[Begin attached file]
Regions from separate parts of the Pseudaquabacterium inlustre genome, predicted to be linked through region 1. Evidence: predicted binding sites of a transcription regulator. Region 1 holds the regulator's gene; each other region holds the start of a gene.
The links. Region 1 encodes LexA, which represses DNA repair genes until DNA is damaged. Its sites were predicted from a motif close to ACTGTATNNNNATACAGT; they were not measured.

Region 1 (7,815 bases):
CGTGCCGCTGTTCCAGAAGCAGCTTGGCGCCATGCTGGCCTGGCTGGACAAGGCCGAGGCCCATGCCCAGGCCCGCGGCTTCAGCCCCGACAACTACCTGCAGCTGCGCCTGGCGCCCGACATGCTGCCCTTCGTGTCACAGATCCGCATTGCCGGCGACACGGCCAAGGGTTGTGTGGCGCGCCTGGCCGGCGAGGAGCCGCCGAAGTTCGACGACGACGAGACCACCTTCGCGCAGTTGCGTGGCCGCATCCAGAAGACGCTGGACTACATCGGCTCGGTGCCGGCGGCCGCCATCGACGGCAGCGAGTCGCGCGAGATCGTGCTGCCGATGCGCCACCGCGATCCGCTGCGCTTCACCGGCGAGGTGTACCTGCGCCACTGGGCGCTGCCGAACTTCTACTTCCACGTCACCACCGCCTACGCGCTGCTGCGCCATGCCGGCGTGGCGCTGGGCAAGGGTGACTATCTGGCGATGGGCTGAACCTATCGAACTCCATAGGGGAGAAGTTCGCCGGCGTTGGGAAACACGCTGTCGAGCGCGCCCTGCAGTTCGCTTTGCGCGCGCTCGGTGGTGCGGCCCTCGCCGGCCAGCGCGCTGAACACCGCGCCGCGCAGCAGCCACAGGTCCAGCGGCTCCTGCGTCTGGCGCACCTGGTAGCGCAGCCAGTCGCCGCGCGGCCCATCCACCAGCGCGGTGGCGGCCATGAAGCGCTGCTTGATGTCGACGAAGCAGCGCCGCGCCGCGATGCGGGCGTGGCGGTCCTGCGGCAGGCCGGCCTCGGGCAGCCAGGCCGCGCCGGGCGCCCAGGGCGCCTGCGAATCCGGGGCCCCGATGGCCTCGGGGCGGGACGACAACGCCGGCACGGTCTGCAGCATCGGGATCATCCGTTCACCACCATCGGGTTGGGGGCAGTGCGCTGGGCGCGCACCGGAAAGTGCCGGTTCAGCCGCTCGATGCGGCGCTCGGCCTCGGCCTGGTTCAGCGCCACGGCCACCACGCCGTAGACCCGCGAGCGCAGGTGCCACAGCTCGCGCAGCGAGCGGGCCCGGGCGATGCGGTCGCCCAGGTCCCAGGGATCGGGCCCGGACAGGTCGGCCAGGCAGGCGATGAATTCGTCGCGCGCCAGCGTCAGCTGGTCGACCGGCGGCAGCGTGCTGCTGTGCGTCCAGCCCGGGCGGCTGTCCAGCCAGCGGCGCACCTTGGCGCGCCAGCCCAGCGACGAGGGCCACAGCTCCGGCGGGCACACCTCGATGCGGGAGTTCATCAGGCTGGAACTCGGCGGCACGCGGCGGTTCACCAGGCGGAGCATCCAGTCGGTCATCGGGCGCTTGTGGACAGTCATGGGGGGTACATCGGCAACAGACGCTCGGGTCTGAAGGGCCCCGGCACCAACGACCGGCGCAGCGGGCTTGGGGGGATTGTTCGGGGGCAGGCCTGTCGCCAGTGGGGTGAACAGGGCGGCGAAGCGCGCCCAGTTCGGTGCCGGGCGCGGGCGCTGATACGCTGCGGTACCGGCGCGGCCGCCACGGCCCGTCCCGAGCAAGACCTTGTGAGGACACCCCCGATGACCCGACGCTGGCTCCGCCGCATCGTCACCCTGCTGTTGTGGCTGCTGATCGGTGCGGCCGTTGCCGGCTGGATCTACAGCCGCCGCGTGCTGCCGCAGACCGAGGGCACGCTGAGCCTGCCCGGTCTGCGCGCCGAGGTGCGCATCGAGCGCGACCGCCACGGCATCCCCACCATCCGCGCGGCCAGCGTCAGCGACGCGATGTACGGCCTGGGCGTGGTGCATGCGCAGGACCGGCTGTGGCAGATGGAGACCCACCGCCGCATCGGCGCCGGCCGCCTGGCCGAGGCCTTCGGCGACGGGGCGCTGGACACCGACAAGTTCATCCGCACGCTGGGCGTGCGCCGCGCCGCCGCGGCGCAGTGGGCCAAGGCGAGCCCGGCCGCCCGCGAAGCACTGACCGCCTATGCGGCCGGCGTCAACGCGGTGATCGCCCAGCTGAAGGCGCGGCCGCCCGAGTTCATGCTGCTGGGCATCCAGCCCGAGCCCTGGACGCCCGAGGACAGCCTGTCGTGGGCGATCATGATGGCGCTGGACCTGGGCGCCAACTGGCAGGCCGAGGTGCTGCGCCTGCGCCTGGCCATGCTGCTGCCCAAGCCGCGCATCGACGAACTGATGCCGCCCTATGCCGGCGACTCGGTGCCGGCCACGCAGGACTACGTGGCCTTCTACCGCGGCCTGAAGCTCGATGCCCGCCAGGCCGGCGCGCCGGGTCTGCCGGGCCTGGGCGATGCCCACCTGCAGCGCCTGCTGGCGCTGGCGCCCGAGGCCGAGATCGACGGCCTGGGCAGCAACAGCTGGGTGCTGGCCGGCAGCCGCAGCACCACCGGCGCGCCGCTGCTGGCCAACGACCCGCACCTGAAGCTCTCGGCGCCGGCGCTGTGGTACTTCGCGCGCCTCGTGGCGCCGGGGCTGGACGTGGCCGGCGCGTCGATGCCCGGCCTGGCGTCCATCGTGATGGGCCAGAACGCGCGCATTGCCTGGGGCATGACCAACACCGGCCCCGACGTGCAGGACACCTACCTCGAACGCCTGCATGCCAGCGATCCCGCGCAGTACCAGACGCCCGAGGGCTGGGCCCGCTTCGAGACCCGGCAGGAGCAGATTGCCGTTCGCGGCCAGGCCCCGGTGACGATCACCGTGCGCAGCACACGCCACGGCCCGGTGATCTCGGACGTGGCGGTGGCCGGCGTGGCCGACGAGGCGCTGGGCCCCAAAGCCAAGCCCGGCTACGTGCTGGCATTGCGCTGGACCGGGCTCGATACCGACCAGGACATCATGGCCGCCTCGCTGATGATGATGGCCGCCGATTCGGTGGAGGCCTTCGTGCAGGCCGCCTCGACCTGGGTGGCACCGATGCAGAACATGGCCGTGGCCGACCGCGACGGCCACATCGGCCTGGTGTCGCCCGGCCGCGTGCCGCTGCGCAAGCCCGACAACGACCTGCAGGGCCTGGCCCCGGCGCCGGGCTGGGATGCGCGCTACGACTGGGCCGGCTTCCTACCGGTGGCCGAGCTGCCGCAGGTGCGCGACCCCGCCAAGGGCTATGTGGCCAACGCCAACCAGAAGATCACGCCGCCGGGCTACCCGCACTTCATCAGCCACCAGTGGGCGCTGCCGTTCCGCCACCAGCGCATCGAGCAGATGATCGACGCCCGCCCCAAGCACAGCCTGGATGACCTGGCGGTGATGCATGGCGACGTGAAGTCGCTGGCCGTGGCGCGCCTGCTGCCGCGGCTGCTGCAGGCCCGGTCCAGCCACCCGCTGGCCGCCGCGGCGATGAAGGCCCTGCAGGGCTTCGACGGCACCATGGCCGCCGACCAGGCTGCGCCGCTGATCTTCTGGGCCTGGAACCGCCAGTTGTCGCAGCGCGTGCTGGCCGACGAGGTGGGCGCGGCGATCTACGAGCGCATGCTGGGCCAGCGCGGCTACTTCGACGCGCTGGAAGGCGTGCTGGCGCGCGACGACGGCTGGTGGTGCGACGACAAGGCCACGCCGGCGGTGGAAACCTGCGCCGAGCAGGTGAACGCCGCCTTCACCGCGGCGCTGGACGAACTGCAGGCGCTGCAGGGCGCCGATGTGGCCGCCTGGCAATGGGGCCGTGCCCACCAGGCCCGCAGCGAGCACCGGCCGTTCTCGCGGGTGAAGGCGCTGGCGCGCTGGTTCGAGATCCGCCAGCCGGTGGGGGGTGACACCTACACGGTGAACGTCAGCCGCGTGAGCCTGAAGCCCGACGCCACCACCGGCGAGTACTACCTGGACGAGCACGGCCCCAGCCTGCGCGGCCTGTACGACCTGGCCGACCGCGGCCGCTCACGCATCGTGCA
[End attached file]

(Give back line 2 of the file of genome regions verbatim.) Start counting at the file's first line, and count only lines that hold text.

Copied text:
The links. Region 1 encodes LexA, which represses DNA repair genes until DNA is damaged. Its sites were predicted from a motif close to ACTGTATNNNNATACAGT; they were not measured.